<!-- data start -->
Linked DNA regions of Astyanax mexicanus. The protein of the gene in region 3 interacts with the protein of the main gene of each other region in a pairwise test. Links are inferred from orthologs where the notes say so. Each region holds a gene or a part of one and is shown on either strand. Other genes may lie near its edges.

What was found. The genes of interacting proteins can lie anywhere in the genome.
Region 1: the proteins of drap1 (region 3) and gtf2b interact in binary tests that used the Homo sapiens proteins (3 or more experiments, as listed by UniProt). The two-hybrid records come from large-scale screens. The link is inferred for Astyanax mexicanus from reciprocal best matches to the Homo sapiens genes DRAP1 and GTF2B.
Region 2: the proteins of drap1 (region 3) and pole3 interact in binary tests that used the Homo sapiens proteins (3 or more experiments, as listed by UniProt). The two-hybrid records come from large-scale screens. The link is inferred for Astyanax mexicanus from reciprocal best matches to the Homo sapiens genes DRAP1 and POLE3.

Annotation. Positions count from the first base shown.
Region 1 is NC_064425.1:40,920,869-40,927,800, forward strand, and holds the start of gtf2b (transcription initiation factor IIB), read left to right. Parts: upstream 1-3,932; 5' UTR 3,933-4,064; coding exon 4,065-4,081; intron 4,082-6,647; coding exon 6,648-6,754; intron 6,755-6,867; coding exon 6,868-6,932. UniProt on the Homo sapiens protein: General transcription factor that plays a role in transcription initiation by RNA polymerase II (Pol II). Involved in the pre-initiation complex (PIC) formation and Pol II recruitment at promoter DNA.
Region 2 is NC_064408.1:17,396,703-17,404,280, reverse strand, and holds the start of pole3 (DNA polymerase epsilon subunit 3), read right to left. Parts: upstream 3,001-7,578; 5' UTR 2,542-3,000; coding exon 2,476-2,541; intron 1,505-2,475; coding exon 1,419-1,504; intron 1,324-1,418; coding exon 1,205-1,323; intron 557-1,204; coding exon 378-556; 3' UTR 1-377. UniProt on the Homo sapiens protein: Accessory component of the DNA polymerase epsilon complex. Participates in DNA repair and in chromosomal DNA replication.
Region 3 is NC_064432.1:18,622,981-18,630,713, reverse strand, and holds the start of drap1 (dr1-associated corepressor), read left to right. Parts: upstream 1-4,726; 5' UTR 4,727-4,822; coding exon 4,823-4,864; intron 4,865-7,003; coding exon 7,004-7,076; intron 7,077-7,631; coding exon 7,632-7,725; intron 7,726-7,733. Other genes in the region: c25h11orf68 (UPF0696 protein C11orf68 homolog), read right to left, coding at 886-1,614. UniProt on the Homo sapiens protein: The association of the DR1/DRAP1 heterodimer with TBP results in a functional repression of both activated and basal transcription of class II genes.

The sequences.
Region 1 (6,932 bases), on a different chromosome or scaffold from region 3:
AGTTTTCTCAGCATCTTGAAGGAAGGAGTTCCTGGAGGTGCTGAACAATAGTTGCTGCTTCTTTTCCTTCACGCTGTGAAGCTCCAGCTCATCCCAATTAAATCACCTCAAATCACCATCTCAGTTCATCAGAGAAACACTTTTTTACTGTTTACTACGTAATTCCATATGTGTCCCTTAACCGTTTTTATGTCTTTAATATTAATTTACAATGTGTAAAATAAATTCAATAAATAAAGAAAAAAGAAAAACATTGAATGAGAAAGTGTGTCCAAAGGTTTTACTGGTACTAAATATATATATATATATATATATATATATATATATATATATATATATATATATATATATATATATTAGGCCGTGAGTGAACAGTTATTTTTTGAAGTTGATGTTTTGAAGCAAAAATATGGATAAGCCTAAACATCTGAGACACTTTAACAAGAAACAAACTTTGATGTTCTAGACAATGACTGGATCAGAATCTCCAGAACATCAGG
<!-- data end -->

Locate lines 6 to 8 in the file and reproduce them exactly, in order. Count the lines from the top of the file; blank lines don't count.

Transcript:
Region 1 is NC_064425.1:40,920,869-40,927,800, forward strand, and holds the start of gtf2b (transcription initiation factor IIB), read left to right. Parts: upstream 1-3,932; 5' UTR 3,933-4,064; coding exon 4,065-4,081; intron 4,082-6,647; coding exon 6,648-6,754; intron 6,755-6,867; coding exon 6,868-6,932. UniProt on the Homo sapiens protein: General transcription factor that plays a role in transcription initiation by RNA polymerase II (Pol II). Involved in the pre-initiation complex (PIC) formation and Pol II recruitment at promoter DNA.
Region 2 is NC_064408.1:17,396,703-17,404,280, reverse strand, and holds the start of pole3 (DNA polymerase epsilon subunit 3), read right to left. Parts: upstream 3,001-7,578; 5' UTR 2,542-3,000; coding exon 2,476-2,541; intron 1,505-2,475; coding exon 1,419-1,504; intron 1,324-1,418; coding exon 1,205-1,323; intron 557-1,204; coding exon 378-556; 3' UTR 1-377. UniProt on the Homo sapiens protein: Accessory component of the DNA polymerase epsilon complex. Participates in DNA repair and in chromosomal DNA replication.
Region 3 is NC_064432.1:18,622,981-18,630,713, reverse strand, and holds the start of drap1 (dr1-associated corepressor), read left to right. Parts: upstream 1-4,726; 5' UTR 4,727-4,822; coding exon 4,823-4,864; intron 4,865-7,003; coding exon 7,004-7,076; intron 7,077-7,631; coding exon 7,632-7,725; intron 7,726-7,733. Other genes in the region: c25h11orf68 (UPF0696 protein C11orf68 homolog), read right to left, coding at 886-1,614. UniProt on the Homo sapiens protein: The association of the DR1/DRAP1 heterodimer with TBP results in a functional repression of both activated and basal transcription of class II genes.